In addition to these big overarching ideas, concept-driven education structures the curriculum with discipline-specific related concepts that provide depth and focus. They narrow the scope of inquiry, while leaving enough room to integrate a wide range of content that is appropriate or required in local or national contexts. Related concepts invite teachers and students to go beyond studying facts to thinking about what those facts mean and why they are relevant.

 

This is an important feature of concept-driven education. Teaching and learning needs to reflect both how knowledge is structured in the real world and how we learn. These days, facts are easily and inexpensively ‘knowable’. However they often remain distinct and without any connection to each other, except through the strategy of grouping them into topics. This is where most educational systems stop. A concept-based education goes on to ask, what do these facts mean? How are they related? To which ideas do they give us entry?

 

We know that students learn by taking what they know and then building on it. We know that the holy grail of education—the ability to transfer understanding from one experience or domain to another—is facilitated by discussions around concepts. We have cellular evidence that we build memories by making connections and building rich networks of associations and multiple pathways for access. Concepts help this happen; they are the superhighways of learning.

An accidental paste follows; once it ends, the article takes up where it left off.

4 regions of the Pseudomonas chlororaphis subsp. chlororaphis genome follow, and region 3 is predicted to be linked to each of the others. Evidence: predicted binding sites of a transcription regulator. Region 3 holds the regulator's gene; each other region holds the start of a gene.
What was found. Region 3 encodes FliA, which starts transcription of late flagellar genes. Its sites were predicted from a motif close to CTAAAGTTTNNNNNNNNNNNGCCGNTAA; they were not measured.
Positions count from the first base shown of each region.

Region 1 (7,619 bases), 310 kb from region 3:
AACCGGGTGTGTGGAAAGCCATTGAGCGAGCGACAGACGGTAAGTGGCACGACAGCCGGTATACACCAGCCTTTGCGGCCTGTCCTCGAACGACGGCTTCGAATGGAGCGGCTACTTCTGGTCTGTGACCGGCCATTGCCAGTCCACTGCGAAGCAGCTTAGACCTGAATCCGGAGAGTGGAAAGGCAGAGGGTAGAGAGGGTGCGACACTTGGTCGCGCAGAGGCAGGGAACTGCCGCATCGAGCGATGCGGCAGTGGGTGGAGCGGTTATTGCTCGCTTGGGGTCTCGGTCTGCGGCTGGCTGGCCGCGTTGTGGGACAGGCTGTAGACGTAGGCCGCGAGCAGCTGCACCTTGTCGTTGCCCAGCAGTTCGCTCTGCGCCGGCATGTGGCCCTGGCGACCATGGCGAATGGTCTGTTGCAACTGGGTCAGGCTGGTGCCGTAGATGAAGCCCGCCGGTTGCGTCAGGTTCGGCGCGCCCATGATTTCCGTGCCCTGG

Inquiry-based learning
 

Concepts change the way that teachers teach and student learn. They inflect the nature of classroom assignments and assessment, both formal and informal. Concept-driven education facilitates classroom discussion that will focus on how things are the same and how they are different; also, how what we know about the past, for example, can help us to understand the present.

 

Concept-driven education helps students develop structured inquiry into big ideas that matter and then helps them to assess how much they really understand through a rich and varied programme of assessment—some of it potentially highly digital – that allows flexible choice of content that supports conceptual learning, or that is compatible with national curriculum. These are 21st century requirements for teachers engaged with future students being born now who will probably live into the 22nd century.

 

Based on presentations by Robert Harrison, (@Robert_ibmyp), Head MYP Development, International Baccalaureate

 

About the author

 

Founded in 1968, the International Baccalaureate® (IB) is a non-profit educational foundation offering four highly respected programmes of international education that develop the intellectual, personal, emotional and social skills needed to live, learn and work in a rapidly globalizing world. Sebastien joined the IB in 2011 and has over 18 years’ experience as a marketing communications, media, public relations and brand reputation management professional. He is also an IB Diploma graduate from UWCSEA.

 

Find out more at www.ibo.org